Last week I wrote about my introduction to the cinema through the unexpected medium of the Care Bears. A decade or so later, I was granted an introduction to a cinematic icon in the James Bond reboot, Goldeneye.
I had six when Timothy Dalton’s debut, The Living Daylights had been released but my folks weren’t quite up to a cinema visit for that sort of film, so I mainly remember having to make do with cards from the Trio chocolate promotional packs stuffed into the pocket of my Parka. Then came Dalton’s second outing Licence to Kill; and, let’s face it, that movie is no place for children.
So, 1995 was my chance to watch Bond on the big screen. The movie debuted on 21st November and the way we watched it speaks volumes about how movie going had changed over the 10 years which had elapsed.
My parents took me – both of them this time as disabled access was now available. We were no longer in the charmingly crafted but dilapidated flea pit Picturedrome, Bognor Regis, but in the plush surroundings of Hampshire’s Port Solent, an area of reclaimed landfill and marshlands re-purposed in the late 80s to become a marina and expensive housing development. Tickets prices to see films had of course increased by, on average, 104%.
But what of the movie?
We open on a plane flying over a gigantic dam. We’ve had the opening gun barrel walk but all incidental music ceases as the light aircraft sweeps over this vista in spectral silence.
Then, we see a man run and bungee down this impressive 750 metre edifice, which saw stuntman Wayne Michaels set a world record for a tethered jump. By the way, this location is the Contra Dam in Switzerland, and because of this – still impressive – stunt, voted the greatest of all time in a 2002 Sky Movies poll. Incidentally, and this blog in no way endorses this course of action, the stunt inspired a company to begin offering you the opportunity to bungee jump off it yourself if you’re in that frame of mind. Details here: https://www.getyourguide.com/ticino-l80/golden-eye-bungee-jumping-from-the-verzasca-dam-t3225
And, I gotta tell you – Pierce Brosnan never looked better. Especially in the early part of the movie, that man is channeling both Dalton, Roger Moore and Sean Connery. There’s a best of feel to his performance which, if he’d had better scripts throughout the rest of his tenure would have put him significantly up the pecking order of greatest Bonds. Man could wear a tuxedo, too…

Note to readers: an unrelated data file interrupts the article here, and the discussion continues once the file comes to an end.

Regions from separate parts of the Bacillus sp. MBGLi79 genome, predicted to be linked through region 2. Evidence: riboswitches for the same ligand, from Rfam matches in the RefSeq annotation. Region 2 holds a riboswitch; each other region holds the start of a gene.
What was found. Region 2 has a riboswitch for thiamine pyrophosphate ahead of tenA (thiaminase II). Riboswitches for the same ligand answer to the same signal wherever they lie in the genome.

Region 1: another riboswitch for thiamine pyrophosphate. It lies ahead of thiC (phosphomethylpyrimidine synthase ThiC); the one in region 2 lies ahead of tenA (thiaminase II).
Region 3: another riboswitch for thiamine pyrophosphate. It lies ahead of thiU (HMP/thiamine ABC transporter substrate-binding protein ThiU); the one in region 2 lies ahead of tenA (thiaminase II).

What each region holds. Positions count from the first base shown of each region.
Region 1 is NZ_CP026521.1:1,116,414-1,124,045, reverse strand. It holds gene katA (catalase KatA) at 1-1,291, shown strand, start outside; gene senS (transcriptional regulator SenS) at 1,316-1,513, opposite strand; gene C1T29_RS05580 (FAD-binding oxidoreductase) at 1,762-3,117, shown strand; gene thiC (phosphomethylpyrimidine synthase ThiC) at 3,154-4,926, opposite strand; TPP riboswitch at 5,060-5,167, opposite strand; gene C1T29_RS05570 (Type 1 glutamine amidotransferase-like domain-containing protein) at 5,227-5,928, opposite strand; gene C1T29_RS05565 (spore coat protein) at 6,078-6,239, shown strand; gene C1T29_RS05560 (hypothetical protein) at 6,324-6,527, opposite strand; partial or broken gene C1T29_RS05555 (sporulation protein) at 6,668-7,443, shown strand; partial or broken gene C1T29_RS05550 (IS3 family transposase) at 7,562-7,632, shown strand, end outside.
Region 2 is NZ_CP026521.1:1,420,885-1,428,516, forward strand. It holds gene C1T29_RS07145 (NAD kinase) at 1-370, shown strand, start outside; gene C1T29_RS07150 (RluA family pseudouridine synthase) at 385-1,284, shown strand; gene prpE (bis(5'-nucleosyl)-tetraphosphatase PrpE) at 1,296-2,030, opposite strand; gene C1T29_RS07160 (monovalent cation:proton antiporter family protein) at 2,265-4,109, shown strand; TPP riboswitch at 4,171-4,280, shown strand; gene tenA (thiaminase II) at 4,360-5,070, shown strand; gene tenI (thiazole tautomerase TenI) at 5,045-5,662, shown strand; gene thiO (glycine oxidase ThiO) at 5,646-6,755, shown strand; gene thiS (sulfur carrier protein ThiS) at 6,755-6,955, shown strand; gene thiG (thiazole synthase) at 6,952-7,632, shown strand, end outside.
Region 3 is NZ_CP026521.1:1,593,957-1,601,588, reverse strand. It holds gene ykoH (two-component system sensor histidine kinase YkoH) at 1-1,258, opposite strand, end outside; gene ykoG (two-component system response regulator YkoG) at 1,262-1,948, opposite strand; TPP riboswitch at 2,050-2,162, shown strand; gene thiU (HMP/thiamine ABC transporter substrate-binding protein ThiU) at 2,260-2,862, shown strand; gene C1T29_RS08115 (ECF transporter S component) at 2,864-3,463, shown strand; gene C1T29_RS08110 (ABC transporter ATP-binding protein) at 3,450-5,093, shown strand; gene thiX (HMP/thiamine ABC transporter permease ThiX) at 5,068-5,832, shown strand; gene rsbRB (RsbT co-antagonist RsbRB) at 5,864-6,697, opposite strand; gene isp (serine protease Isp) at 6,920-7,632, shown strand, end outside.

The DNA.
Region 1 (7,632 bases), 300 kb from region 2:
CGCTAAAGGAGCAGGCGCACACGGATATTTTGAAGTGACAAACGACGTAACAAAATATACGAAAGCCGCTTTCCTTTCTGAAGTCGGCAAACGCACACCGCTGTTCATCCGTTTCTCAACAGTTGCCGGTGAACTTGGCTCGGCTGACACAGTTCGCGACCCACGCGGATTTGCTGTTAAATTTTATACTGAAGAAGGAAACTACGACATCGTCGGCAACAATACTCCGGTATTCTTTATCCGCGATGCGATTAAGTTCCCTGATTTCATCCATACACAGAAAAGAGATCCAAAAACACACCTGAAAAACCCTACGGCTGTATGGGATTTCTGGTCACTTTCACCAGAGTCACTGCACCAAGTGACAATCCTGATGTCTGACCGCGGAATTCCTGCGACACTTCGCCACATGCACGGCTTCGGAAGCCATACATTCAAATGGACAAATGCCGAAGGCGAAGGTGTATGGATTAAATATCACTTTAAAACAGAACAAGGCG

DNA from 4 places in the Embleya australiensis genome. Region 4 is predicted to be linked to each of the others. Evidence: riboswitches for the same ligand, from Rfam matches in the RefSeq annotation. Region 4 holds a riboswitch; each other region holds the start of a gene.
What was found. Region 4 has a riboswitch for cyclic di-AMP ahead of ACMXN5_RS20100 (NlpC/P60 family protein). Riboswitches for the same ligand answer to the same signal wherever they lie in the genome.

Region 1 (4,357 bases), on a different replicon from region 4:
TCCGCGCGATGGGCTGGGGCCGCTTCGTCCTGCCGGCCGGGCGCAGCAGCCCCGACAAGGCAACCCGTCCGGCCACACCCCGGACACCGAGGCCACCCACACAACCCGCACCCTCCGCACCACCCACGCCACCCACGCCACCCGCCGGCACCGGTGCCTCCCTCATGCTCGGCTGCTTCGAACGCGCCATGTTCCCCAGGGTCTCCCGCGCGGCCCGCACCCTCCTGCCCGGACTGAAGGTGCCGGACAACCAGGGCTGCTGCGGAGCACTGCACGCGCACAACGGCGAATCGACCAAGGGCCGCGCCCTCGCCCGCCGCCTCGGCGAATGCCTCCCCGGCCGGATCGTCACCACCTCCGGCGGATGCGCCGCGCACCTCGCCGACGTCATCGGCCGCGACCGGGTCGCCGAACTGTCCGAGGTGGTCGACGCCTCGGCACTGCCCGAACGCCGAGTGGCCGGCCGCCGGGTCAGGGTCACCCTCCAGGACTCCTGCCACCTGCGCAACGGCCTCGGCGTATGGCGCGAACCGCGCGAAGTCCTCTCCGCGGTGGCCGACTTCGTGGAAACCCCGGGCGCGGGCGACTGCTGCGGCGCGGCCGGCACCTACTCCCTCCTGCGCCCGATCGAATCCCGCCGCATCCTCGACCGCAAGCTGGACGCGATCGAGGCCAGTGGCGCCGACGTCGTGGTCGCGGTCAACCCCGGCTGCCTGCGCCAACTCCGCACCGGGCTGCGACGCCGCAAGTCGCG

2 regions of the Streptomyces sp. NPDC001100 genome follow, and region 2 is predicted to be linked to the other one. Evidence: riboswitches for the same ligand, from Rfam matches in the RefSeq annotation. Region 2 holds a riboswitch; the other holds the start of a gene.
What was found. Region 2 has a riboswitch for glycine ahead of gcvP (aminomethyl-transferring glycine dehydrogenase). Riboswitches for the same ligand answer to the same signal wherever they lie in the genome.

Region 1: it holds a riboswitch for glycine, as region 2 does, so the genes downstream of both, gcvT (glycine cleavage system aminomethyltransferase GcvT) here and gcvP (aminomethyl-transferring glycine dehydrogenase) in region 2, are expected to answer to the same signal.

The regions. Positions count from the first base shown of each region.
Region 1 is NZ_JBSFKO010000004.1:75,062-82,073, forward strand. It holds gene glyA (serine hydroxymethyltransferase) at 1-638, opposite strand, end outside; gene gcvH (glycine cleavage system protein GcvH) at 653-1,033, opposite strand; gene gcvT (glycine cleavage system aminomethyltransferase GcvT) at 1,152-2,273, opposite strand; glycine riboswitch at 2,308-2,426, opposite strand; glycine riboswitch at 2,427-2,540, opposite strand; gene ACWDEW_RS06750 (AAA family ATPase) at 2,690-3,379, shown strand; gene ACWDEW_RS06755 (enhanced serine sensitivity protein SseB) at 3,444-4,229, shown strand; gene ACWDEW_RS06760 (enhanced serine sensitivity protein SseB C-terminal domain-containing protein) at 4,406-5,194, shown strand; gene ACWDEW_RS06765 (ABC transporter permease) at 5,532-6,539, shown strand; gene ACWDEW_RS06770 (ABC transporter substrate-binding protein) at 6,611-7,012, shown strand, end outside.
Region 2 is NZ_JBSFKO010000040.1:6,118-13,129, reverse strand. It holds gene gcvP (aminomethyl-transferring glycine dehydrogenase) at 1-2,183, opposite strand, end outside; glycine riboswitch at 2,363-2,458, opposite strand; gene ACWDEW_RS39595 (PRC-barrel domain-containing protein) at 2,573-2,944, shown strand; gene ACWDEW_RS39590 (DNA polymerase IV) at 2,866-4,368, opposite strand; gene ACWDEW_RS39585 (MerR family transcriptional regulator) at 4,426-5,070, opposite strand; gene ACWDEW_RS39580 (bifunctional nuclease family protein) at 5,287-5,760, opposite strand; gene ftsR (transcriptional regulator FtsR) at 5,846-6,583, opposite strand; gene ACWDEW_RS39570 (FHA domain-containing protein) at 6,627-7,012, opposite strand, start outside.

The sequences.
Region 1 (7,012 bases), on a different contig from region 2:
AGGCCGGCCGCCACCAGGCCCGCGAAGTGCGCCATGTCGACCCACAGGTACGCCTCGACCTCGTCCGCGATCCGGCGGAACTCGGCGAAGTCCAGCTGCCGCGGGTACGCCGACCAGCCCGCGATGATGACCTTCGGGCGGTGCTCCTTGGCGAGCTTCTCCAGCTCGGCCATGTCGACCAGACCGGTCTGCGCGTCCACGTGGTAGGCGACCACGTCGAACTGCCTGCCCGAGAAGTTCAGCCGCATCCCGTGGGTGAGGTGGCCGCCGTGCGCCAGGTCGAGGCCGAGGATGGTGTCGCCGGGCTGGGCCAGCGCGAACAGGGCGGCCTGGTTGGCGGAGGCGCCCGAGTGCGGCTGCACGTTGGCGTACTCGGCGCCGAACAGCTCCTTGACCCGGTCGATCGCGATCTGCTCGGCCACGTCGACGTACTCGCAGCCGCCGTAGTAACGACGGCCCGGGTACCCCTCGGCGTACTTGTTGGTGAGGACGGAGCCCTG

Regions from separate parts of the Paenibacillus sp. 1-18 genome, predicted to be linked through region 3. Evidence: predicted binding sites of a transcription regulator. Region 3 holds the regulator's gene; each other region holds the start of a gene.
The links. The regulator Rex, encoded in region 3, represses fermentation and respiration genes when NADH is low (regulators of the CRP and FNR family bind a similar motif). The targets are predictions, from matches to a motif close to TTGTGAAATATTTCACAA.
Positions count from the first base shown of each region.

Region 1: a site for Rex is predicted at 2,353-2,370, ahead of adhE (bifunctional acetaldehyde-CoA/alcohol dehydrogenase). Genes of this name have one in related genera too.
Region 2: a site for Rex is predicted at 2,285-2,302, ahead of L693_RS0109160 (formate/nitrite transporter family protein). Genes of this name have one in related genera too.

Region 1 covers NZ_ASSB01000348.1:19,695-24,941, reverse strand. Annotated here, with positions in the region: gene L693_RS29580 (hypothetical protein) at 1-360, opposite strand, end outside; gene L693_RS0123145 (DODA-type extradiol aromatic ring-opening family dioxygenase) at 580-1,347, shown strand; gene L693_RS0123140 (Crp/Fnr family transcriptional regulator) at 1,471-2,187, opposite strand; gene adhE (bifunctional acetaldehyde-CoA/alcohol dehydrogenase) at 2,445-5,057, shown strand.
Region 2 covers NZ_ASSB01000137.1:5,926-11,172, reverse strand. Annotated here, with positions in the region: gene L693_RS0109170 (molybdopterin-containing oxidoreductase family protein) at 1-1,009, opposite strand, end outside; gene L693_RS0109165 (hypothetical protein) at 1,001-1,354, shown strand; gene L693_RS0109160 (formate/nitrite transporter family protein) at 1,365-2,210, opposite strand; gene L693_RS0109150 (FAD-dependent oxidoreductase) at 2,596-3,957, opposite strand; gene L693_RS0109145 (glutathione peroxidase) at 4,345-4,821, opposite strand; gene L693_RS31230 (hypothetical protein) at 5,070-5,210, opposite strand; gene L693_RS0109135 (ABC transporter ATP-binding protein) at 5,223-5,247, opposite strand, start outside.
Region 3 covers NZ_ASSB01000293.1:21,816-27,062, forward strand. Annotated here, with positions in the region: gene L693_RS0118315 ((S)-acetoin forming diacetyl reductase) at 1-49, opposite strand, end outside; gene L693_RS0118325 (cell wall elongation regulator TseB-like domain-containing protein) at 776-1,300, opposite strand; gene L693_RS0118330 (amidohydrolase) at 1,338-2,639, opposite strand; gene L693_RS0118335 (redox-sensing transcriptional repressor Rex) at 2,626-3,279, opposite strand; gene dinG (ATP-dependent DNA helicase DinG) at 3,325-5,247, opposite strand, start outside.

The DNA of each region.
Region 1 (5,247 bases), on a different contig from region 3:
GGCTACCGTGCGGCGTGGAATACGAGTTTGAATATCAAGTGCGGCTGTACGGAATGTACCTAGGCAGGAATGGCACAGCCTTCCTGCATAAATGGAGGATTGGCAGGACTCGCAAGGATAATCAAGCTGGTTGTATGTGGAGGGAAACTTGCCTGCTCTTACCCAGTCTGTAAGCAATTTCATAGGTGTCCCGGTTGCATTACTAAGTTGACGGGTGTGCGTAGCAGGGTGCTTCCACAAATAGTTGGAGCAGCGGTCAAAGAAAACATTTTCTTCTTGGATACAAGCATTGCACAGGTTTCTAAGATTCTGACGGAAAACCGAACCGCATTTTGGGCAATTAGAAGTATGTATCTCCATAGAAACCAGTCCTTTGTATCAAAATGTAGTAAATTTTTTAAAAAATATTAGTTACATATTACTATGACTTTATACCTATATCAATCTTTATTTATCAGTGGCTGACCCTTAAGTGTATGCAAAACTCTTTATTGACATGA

Tom Cruise and his rhyming slang character, Ethan Hunt, would’t debut for another six months, but Brosnan’s toilet entrance now looks like a fun twist on the famous vault access from Mission Impossible.
Alongside Brosnan, Sean Bean, an actor who ordinarily I find as sympathetic as a serial killer and as appealing as an aggressive cavity search, is never better than as Alex Trevelyan. His performance is cleaner, more nuanced and significantly more subtle than I remembered. His “execution” is harsh – even today.
Martin Campbell is clearly the man for reinvigorating the franchise as, nine years later, it would be him in the hot seat to replenish the steaming, coiled wreckage visited on the series in the superlative Casino Royale.
Here, he settles for the charmingly nostalgic return of the Aston Martin DB5, which is an excellent touch, as is the race with Famke Janssen- a driving sequence arguably not bettered until Quantum of Solace.
Dutch actress Janssen plays Xenia Onatopp, famed for her unique way of dispatching villains. Memorable for sure, but she somewhat overshadows Bean’s performance with her cartoonishly psychotic antics, which is a shame.
Other downsides? The body count is troublesome. I know this came before advent of introspective heroes, but jeso, do people get mown down with video game abandon in this movie.
Also, the incidental music is more 80s than a superhero team up featuring Vanilla Ice and MC Hammer. Which is odd because it couldn’t really be more mid-90s but this the consistent pounding on the synthesizer is hard going on the ear. It’s a rough listen today: heavy handed and distracting.
And, finally the theme tune. Tina Turner does belt out a tune but the only Edge that should be invoked here is the one which U2 should have been shoved off. The lyrics read like they were constructed during a Madlibs game fuelled by LSD.
Some of my favourites include:
See reflections on the water/ more than darkness in the depths/ see him surface in every shadow/ on the wind I feel his breath
Goldeneye I found his weakness/ Goldeneye he’ll do what I please/ Goldeneye no time for sweetness/ but a bitter kiss will bring him to his knees…
Goldeneye not lace or leather/ Golden chains take him to the spot/ Goldeneye I’ll show him forever/ it’ll take forever to see…
It’s a gold and honey trap/I’ve got for you tonight…
with a goldeneye, goldeneye.
To which I can only say: gibberish.
There’s more to say about this movie and, especially, the spin off video game which is a peak in the history of that medium so high it couldn’t be bettered by a pair of Italian plumbers, but I’ll leave it there for now. A high in the career of Pierce Brosnan as Bond, this is classic well worth #revisiting.
With a golden, goldeneye…